All of this is stuff we’ve known for years. Once upon a time, Is This Byron Buxton’s Breakout Year? made up a significant percentage of The Ringer’s baseball coverage. Here’s how I put Buxton’s big issue in March 2018, months after he won a Gold Glove and played a still-career-high 140 games: “Buxton’s ability to move his body at extremely high speeds sometimes interacted with an inability or unwillingness to slow down or stop when confronted with a stationary obstacle, which slowed down his development.”

Almost exactly a year before, Ben Lindbergh wrote about Buxton as a potential breakout player, with the caveat that lists of such players are usually “a mix of players who’ve either already broken out or who’ve been about to break out for so long no one would be shocked to see it happen. Byron Buxton probably belongs in both categories, which makes him a breakout king this spring.”

This, again, in March 2017, which is so far in the past Wander Franco was a 16-year-old amateur and Shohei Ohtani was still relatively unknown to American sports fans. That’s how long Buxton has been poised for a breakout. But Buxton retains an air of mystery because of his Daniel Day-Lewis–like ability to disappear for years on end, show up for a brief, spectacular performance, and then creep back into the ether as suddenly as he arrived. He’s been doing this since he first arrived in the majors in 2015, and he’s still, somehow, only 28 years old.

But unlike an actor, baseball players generally don’t want to keep the audience wanting more. This offseason, Buxton and the Twins achieved a seemingly impossible task: Crafting a sensible contract extension for an in-his-prime MVP-caliber player who’d played in less than 40 percent of his team’s games through the previous four seasons. In the next seven years, Buxton is guaranteed $100 million—a lower average annual value than Hendriks, a reliever, is getting on his current deal with the White Sox. But because of unprecedented $11 million a year in incentives linked to playing time and award voting, Buxton could almost double his money if he can stay on the field.

And in the first three weeks of his deal, we’ve gotten the full Buxton experience: two multi-homer games, including the one in which he walked a Hendriks fastball halfway to the Mississippi River; a four-hit outing the day before; and a couple of plays in the outfield that look like those frisbee long tosses when a dude chucks the disc across a soccer field and runs it down before it lands. It’s also worth mentioning that while Buxton has played 11 games this year, the Twins have played 17, with their star center fielder sitting with, at one time or another, illness, a hamstring injury, and patellar tendinitis. Are we seeing what Buxton is capable of when he’s healthy? Not really, because he hasn’t actually been healthy.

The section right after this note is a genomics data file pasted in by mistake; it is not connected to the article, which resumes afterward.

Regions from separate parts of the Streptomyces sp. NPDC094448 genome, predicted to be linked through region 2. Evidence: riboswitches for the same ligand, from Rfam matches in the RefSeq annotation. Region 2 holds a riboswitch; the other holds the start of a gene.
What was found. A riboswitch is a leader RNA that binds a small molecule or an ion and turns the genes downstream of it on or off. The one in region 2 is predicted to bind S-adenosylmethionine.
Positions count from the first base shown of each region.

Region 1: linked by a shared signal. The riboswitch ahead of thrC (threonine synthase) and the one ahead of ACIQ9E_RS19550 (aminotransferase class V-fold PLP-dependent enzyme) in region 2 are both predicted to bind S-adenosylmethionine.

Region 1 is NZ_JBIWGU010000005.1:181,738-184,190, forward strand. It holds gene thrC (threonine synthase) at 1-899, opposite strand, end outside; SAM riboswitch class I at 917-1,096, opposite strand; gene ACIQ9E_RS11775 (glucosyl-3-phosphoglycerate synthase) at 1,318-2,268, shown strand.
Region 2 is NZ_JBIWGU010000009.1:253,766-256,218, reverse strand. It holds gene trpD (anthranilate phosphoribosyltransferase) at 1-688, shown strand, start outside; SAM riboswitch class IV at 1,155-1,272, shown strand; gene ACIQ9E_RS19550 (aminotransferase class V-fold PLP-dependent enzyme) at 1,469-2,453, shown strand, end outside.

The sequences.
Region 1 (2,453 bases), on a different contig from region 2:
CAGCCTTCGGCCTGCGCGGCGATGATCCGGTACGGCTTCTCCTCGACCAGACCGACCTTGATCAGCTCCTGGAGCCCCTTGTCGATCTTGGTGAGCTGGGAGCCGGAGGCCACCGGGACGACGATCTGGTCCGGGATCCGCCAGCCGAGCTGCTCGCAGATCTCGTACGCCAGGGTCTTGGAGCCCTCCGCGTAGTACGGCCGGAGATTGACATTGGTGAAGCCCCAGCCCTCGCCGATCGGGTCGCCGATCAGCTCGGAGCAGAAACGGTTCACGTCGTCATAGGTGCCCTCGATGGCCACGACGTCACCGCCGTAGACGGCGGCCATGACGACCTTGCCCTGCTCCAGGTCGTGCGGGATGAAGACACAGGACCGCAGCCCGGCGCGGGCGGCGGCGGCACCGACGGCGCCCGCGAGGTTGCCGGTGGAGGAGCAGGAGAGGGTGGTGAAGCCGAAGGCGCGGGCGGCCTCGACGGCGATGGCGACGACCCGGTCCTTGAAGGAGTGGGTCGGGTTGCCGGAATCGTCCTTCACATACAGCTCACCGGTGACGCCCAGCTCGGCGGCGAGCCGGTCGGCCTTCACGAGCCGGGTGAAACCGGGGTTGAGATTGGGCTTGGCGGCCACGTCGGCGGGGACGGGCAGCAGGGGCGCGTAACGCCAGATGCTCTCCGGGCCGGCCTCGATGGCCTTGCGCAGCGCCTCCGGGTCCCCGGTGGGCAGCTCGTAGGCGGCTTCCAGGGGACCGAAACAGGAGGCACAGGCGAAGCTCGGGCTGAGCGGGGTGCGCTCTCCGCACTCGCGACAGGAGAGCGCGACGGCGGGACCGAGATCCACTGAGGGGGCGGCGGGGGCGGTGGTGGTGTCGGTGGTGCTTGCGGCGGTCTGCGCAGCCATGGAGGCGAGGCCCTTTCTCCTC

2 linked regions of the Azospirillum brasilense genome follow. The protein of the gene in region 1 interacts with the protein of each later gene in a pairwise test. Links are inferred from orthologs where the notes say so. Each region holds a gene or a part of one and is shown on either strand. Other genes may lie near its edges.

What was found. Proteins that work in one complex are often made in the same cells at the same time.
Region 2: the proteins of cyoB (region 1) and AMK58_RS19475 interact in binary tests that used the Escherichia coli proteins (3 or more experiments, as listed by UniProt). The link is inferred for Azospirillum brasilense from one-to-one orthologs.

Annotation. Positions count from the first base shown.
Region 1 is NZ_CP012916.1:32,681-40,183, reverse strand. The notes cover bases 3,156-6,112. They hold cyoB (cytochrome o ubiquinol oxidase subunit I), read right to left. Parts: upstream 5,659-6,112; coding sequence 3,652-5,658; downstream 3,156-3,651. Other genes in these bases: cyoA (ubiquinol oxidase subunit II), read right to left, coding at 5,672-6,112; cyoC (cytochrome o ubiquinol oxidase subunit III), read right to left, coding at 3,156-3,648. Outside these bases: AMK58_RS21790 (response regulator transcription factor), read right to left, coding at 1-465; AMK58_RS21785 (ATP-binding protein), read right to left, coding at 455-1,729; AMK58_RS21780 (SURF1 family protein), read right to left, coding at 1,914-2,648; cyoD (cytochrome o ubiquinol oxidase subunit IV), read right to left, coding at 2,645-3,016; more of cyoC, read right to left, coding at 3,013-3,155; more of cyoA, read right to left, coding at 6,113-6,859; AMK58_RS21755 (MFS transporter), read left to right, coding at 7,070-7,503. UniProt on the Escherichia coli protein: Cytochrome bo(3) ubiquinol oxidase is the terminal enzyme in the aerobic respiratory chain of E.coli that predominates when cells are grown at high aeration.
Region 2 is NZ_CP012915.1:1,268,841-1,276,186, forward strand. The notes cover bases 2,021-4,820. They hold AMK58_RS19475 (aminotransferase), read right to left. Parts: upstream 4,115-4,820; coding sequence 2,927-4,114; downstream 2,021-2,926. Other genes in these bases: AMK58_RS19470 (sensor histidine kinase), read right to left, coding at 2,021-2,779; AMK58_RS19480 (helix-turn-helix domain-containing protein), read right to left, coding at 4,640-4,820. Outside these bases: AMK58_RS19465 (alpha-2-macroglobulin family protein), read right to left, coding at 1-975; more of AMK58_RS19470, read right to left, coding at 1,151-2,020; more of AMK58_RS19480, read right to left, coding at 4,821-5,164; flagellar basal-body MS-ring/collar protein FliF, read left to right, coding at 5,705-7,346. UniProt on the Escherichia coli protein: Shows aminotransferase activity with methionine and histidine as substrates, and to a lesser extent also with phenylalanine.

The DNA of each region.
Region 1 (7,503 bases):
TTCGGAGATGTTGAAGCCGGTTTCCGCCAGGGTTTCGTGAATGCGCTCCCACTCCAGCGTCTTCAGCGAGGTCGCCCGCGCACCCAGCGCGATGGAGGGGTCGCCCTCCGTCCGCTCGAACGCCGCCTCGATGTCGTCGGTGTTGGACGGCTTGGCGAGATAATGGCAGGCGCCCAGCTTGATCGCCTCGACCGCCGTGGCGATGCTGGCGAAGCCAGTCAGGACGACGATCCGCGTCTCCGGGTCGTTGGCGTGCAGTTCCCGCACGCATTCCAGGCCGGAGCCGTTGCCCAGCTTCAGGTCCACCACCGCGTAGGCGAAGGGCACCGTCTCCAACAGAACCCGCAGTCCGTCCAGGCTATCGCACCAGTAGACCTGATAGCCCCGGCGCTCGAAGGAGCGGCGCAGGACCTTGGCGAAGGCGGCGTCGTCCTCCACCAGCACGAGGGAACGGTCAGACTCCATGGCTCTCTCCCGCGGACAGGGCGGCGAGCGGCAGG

Just about every great baseball player, except I suppose Cal Ripken Jr. and Nolan Ryan, has had his career somehow limited or truncated by injury. Baseball might look like a lot of standing around, but it’s a tough job to do every day for 15 or 20 years. It’s just a matter of degree. Buxton has already lost a big chunk of his career to injuries; the question now is whether he can avoid or play through them reliably enough to put together that one transcendent MVP campaign.

In the past 10 years, both Mookie Betts and Mike Trout have produced 10-win seasons while playing fewer than 140 games. Larry Walker struggled through nagging injuries but produced enough when healthy to make the Hall of Fame. So did Joe DiMaggio, who was always fighting through some bone spur or sore joint. But none of those players have lost as much playing time as Buxton.

One of the best examples of a great talent cut down by injury is Pete Reiser, Duke Snider’s immediate predecessor as center fielder for the Brooklyn Dodgers. Reiser was MVP runner-up at age 22, his first full MLB season, in which he hit .343/.406/.558 and led the NL in runs, doubles, triples, batting average, and slugging percentage. But Reiser’s prime was doughnut-holed by World War II, as well as his proclivity for Kool-Aid Man–ing himself into the outfield fence at Ebbets Field. But even this great historical unfortunate managed to play 100 games in a season four times, something Buxton has managed only once.

As much as fans of web gems and giant homers might hope for Buxton to appear at the park one day with adamantium bones, we know the deal by now. He’s among the easiest ballplayers of his generation to enjoy and appreciate. So do so while you can, and hope this good fortune lasts the whole year.